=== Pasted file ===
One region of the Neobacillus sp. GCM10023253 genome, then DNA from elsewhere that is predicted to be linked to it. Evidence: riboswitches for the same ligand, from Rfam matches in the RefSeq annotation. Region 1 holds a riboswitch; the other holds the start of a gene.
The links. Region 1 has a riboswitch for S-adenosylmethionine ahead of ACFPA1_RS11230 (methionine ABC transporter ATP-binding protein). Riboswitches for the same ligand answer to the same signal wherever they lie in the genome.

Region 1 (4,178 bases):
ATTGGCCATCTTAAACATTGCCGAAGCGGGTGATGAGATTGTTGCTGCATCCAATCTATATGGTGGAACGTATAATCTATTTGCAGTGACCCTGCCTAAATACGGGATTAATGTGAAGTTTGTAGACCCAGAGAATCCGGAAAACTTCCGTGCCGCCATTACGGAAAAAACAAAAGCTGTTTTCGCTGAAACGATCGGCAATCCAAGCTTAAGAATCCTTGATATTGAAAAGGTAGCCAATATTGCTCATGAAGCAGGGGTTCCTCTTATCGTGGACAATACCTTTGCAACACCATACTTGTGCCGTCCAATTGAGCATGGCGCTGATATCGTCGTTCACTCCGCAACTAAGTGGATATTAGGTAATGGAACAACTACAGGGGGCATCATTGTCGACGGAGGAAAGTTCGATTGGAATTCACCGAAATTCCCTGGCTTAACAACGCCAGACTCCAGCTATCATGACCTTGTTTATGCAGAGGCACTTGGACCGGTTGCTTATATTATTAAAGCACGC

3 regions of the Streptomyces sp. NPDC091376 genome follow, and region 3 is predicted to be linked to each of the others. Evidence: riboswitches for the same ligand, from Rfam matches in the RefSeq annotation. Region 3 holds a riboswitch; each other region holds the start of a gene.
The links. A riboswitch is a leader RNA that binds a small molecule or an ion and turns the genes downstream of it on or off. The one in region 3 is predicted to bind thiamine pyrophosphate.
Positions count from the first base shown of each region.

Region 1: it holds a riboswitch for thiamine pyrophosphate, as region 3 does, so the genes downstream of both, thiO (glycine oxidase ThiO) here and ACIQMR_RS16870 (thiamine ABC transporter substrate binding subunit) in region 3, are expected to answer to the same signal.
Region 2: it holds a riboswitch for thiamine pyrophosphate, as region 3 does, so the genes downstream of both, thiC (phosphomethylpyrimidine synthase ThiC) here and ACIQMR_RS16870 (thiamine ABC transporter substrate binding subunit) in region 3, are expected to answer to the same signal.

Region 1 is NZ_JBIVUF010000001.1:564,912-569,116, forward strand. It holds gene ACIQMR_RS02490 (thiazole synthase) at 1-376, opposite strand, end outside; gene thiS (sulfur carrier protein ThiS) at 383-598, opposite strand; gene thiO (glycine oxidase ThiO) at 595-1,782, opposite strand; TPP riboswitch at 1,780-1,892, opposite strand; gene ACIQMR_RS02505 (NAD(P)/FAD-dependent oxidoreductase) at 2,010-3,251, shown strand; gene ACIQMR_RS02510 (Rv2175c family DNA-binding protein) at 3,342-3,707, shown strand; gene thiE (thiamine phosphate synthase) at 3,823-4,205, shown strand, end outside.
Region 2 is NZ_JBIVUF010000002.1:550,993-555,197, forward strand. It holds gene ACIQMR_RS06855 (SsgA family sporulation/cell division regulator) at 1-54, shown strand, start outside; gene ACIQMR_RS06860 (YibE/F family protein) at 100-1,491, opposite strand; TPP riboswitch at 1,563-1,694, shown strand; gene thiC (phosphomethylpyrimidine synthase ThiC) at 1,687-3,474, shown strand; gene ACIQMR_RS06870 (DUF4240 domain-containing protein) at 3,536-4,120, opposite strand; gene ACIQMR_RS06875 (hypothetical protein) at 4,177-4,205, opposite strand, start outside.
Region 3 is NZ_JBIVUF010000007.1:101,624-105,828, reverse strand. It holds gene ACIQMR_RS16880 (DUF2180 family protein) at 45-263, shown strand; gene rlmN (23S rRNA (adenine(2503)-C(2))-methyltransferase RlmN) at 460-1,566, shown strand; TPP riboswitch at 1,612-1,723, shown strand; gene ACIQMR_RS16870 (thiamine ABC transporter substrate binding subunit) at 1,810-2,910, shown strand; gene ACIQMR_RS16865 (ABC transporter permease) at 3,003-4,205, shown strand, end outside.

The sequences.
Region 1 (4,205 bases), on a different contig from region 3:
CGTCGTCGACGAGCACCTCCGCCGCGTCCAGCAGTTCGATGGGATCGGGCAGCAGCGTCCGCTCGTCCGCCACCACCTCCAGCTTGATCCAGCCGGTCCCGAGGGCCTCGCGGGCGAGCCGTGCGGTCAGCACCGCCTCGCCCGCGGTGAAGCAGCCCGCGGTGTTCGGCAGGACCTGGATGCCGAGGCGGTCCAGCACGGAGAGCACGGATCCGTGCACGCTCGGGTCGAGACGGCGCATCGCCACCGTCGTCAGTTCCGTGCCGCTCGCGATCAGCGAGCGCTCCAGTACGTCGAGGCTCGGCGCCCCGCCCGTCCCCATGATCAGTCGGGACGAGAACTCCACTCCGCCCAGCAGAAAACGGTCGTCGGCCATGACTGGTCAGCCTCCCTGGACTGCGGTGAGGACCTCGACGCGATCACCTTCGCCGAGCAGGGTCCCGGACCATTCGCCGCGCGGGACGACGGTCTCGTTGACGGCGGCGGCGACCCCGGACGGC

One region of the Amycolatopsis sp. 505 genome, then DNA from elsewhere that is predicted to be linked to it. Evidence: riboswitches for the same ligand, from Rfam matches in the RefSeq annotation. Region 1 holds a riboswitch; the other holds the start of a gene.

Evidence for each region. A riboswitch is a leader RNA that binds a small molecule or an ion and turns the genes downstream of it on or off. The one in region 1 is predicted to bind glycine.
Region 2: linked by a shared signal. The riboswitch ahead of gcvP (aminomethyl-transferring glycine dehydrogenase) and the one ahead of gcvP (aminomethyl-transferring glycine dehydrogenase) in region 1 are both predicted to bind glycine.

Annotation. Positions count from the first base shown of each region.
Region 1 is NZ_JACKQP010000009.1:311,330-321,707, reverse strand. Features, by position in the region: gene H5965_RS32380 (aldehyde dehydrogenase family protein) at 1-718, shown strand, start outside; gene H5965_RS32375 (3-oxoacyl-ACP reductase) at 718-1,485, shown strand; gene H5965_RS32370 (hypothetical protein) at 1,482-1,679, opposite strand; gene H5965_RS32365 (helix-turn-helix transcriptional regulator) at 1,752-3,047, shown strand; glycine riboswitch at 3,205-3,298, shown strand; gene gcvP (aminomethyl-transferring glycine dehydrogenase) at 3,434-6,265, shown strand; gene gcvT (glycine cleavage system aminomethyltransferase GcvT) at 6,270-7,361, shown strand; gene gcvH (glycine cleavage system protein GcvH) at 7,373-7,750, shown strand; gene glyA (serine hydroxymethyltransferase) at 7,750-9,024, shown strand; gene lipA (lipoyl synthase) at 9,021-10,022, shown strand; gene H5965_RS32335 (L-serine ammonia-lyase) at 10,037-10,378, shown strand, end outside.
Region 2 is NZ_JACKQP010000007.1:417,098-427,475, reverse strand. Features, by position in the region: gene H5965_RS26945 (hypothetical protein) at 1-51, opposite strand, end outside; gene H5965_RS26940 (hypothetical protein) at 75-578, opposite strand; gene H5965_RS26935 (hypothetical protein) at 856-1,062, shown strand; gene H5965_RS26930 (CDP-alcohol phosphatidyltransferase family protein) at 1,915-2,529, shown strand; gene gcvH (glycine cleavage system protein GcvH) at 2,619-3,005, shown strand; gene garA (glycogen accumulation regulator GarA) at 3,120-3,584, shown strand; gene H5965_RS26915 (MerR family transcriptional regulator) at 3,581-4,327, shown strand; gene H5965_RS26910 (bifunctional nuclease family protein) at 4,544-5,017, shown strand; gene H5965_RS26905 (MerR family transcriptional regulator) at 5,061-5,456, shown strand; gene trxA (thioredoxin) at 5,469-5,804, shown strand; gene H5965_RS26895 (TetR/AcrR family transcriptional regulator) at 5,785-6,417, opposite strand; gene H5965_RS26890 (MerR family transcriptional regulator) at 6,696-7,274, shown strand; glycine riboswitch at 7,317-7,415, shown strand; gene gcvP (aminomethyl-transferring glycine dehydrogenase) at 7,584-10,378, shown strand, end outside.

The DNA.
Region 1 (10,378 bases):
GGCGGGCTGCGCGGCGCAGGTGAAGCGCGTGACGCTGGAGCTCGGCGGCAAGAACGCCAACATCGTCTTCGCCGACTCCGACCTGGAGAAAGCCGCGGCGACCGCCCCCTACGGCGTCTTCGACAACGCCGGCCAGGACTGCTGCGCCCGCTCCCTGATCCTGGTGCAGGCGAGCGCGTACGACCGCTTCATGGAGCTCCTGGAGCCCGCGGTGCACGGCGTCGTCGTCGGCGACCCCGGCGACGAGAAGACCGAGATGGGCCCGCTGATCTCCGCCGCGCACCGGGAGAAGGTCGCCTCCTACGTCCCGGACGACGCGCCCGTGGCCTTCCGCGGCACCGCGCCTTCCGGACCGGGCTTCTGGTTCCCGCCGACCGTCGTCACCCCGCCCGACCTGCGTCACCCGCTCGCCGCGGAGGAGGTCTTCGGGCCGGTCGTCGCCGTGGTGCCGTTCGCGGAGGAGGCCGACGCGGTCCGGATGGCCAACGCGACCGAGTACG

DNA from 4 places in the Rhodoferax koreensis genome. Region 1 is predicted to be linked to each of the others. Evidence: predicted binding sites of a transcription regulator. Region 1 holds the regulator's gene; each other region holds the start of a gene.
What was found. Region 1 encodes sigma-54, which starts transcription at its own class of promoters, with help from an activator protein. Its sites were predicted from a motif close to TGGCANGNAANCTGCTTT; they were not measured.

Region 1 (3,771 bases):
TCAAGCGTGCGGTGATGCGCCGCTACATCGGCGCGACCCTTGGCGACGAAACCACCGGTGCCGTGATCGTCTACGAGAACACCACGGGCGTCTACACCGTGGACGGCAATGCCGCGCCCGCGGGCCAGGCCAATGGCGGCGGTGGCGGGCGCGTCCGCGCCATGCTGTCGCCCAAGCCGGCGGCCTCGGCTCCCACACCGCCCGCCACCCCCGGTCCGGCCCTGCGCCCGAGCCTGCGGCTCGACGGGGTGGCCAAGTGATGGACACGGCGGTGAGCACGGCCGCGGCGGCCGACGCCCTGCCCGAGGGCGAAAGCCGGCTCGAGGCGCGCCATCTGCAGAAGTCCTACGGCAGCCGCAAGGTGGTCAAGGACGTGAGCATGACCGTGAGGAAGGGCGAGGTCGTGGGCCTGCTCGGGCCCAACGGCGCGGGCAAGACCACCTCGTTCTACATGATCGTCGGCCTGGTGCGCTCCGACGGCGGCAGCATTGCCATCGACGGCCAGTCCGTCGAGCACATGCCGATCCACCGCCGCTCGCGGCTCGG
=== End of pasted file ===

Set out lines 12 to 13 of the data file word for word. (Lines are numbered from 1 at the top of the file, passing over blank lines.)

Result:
Region 3 is NZ_JBIVUF010000007.1:101,624-105,828, reverse strand. It holds gene ACIQMR_RS16880 (DUF2180 family protein) at 45-263, shown strand; gene rlmN (23S rRNA (adenine(2503)-C(2))-methyltransferase RlmN) at 460-1,566, shown strand; TPP riboswitch at 1,612-1,723, shown strand; gene ACIQMR_RS16870 (thiamine ABC transporter substrate binding subunit) at 1,810-2,910, shown strand; gene ACIQMR_RS16865 (ABC transporter permease) at 3,003-4,205, shown strand, end outside.

The sequences.